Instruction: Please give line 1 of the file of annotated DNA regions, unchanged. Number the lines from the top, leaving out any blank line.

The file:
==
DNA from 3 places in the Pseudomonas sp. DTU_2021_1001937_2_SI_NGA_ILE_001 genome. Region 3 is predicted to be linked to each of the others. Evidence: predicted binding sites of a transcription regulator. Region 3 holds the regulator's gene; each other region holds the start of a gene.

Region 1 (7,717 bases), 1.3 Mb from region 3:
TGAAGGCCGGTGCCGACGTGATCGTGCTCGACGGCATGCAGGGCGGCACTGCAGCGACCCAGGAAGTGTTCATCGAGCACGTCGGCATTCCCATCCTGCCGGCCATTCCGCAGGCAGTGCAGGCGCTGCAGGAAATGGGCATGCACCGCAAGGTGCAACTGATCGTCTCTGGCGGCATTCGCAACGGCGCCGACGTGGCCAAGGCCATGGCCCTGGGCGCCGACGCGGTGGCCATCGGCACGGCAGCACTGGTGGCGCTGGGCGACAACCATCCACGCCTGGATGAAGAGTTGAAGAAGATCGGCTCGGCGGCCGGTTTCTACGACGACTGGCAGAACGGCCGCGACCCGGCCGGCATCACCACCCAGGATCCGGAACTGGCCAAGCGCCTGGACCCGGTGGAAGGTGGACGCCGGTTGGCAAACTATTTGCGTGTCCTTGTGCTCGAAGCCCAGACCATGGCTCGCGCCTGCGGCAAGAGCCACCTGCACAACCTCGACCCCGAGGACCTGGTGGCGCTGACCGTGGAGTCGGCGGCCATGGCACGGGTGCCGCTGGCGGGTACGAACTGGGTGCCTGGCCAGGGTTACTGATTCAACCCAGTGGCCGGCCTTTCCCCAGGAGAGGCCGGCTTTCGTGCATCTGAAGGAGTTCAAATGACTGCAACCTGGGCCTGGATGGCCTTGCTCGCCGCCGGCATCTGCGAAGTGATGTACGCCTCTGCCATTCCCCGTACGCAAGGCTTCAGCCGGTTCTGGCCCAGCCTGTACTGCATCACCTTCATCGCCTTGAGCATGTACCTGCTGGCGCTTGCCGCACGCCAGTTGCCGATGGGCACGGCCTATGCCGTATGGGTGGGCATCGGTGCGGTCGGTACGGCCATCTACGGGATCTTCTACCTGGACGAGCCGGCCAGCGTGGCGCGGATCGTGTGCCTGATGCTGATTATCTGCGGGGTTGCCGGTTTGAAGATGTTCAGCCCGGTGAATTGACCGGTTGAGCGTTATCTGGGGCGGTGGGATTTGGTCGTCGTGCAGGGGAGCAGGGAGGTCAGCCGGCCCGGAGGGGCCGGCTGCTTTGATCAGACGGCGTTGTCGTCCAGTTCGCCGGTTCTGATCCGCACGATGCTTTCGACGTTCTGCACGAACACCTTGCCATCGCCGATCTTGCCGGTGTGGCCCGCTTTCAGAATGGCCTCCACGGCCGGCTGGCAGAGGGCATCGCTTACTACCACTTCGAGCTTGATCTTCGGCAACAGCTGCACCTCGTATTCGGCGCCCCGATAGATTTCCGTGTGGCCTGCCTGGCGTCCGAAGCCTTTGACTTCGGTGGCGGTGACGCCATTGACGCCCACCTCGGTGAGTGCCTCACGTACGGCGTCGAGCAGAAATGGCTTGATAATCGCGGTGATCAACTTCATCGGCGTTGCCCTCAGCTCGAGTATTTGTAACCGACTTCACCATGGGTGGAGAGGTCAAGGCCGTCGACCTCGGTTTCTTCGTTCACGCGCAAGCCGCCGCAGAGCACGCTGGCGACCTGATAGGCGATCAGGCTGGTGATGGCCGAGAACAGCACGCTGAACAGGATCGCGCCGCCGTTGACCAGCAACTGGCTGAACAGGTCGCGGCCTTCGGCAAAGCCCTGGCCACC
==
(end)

DNA from 3 places in the Pseudomonas sp. DTU_2021_1001937_2_SI_NGA_ILE_001 genome. Region 3 is predicted to be linked to each of the others. Evidence: predicted binding sites of a transcription regulator. Region 3 holds the regulator's gene; each other region holds the start of a gene.